Surfing Hikkaduwa.

The Southern Expressway has had all sorts of Lankan life changing effects. For one thing Galle is now, in terms of travel-time, next to Kottawa. Another little consequence of those four lanes to the south is that people don’t go to Hikkaduwa anymore. With Unawatuna’s neon-blue bay now just two hours away Colombars seeking a sea and sand fix seem to be bypassing the ocean-side playground of our youths and heading straight to Galle. Hikka, with its degraded coral gardens, but still attractive coves and broad beaches, has been left to the roasting European and Russian hoards.

The Colombar withdrawal from this once favoured party-town is regrettable as it remains a very serviceable beach destination. The beach here is broader and longer than at Unawatuna so at the height of the season feels less crowded. There’s also more space for lounging on the sand where in Unawatuna you basically go directly from your guesthouse into the water. It benefits from a range of dining options and the transit time even on the old Galle road is 1.5- 2 hours (still a little shorter than CMB-UNA).

An added advantage is that you can surf at Hikkaduwa. It’s no Bali, Bondi or Hawaii but there are pretty reliable little beach-breaks, which makes it a great place to learn to surf (further down the coast the breaks are mainly on more dangerous reefs/rocks). And mucking around with a surfboard making, by turns, comic, disastrous and thrilling attempts to successfully ride a wave is really an excellent way to spend the day. It allows for more active engagement with our friendly, neighbouring Indian Ocean than lounging/posing with shades and cocktails in the shade (a classic Colombar activity), without the equipment and safety complications of kite surfing, sailing or scuba diving.

Hikka is in fact full of surf schools (basically just enthusiastic beach boys with boards) and all day you see the young men (and even women) of Hikkaduwa instructing fumbling tourists in the ancient art of wave riding. Disappointingly (but not surprisingly) despite the fact that there’s a pretty ideal beginners surf beach and eager instructors less than two hours from town very few Colombars ever bother to learn to surf. In fact when I turned up seeking a board-riding lesson the boys at why-not surf school were initially puzzled and worried that I was drunk and couldn’t swim (apparently Colombars are famed for their drunk drowning.)

To their credit though the various ultra-toned and lithe instructors quickly warmed to the idea of giving lessons in fluent Sinhala rather than broken English and seemed to take a real interest in my (limited) progress. It’s Rs. 2000 for a 1.5 hour lesson (you can bargain down, off season its much lower and two people can also share the lesson and negotiate). For your rupees you get a starter long board (not cool but good for learning), a little bit of a demonstration, some pretty unsexy practice on the sand and then about an hour in the water being towed out to the breaks.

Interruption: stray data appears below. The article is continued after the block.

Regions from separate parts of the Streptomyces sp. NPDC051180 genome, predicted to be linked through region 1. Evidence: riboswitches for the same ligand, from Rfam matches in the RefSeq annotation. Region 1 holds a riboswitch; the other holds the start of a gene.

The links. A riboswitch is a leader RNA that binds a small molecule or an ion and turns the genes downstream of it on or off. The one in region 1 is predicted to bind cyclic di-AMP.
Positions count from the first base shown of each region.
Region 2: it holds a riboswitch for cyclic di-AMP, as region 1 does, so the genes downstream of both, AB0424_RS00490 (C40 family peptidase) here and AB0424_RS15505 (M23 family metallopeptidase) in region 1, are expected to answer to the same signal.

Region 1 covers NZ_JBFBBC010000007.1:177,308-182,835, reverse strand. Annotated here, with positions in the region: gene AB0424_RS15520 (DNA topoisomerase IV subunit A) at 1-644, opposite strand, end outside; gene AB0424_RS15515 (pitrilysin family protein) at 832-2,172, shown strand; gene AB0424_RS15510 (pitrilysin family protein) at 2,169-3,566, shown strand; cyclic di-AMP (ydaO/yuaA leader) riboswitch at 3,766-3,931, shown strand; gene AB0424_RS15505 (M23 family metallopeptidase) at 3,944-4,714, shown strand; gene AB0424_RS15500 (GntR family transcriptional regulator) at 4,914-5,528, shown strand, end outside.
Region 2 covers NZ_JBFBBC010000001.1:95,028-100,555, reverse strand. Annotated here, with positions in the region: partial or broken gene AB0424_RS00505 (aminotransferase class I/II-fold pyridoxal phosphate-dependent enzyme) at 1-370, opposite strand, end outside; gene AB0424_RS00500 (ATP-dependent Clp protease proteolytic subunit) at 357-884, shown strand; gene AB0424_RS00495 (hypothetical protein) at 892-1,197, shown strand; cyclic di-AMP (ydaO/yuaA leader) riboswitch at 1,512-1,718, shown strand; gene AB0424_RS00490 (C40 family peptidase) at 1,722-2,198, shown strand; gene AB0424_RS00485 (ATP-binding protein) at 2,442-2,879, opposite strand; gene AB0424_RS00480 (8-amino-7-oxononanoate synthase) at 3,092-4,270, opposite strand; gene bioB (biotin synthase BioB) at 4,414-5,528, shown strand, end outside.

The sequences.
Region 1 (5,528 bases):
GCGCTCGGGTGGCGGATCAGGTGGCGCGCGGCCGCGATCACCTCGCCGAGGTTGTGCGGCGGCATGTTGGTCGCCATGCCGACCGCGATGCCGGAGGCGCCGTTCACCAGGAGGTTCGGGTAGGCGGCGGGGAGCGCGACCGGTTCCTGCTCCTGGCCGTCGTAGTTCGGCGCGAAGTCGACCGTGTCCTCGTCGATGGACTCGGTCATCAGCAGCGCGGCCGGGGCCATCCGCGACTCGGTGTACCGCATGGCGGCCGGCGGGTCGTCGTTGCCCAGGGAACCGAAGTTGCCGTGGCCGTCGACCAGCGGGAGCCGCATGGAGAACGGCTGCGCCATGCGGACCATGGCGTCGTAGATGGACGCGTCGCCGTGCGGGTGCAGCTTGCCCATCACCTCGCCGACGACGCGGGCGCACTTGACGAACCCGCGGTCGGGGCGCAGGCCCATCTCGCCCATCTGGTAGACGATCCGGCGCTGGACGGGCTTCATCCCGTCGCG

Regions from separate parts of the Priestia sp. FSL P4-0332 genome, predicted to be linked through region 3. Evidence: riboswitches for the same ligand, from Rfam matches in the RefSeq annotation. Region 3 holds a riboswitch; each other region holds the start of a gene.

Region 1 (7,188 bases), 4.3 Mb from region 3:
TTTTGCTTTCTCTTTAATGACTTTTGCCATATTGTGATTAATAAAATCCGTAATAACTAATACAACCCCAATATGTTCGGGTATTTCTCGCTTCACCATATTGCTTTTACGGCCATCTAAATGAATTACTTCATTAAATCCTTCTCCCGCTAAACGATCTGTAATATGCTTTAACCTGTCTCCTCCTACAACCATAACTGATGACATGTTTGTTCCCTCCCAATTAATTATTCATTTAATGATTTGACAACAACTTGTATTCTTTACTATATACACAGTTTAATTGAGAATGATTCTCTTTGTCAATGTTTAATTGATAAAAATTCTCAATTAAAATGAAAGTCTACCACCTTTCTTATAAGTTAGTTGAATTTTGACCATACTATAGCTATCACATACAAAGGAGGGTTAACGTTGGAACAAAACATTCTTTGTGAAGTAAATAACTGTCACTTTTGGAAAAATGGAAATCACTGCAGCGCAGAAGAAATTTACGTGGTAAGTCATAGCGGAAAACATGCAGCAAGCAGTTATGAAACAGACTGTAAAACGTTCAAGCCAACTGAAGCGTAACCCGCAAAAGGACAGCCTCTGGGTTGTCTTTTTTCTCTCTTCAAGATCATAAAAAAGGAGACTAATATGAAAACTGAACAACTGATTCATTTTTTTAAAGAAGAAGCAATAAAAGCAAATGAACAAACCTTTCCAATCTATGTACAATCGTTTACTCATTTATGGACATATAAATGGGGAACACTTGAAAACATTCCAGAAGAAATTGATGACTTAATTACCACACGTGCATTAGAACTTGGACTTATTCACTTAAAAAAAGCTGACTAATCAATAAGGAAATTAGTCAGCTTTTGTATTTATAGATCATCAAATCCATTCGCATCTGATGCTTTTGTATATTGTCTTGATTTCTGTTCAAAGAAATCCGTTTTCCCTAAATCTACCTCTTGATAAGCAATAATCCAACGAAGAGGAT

While this is clearly not Australia’s finest surfing academy it’s sufficient. The beach boys inspire confidence, explain where to put your feet and give your board subtle pushes which help enormously when catching waves. Also the simple fact that you’ve shelled out 2000 bucks means you’ll keep trying (the most crucial thing) where otherwise you might have given up.

In an hour under the tutelage of a good beach boy you can make remarkable progress. It’s an absolute rush when you manage to stand for the first time. Even as an ungainly beginner you’re standing/gliding on water, it’s like being a god, for 2 seconds. By the end of my session though I was happily riding to the shore (ok, on a exceptionally fat long board and I’ve done this a bit before).

After the lesson you can rent a board for Rs 800 a day or 500 for two hours and just keep at it. It’s fun and an incredible work outs. You don’t feel it when you’re in the water but the next day your muscles will scream while after just two days of riding you’ll begin to develop the proto six-pack of a seasoned beach- boy.

You will honestly look and feel better, learn a new skill, and work up an enormous appetite for the pasta dished out at Spaghetti and Company, for just Rs 2000 rupees or less if you want to grab a board and try teaching yourself. This is a pretty unbeatable sea-side activity and more Colombars should give it ago and revisit the party town of yore. There’s really no point abandoning it to the Germans or Russians….

For my afternoon on the waves I went with Why Not surf school, slightly north on the broad Narigama stretch of beach(492 1261). It was really just the first place with boards and instructors I came across but further south there are plenty of others. Prices are similar, I recommend Vijay a superior beach-boy surf instructor.

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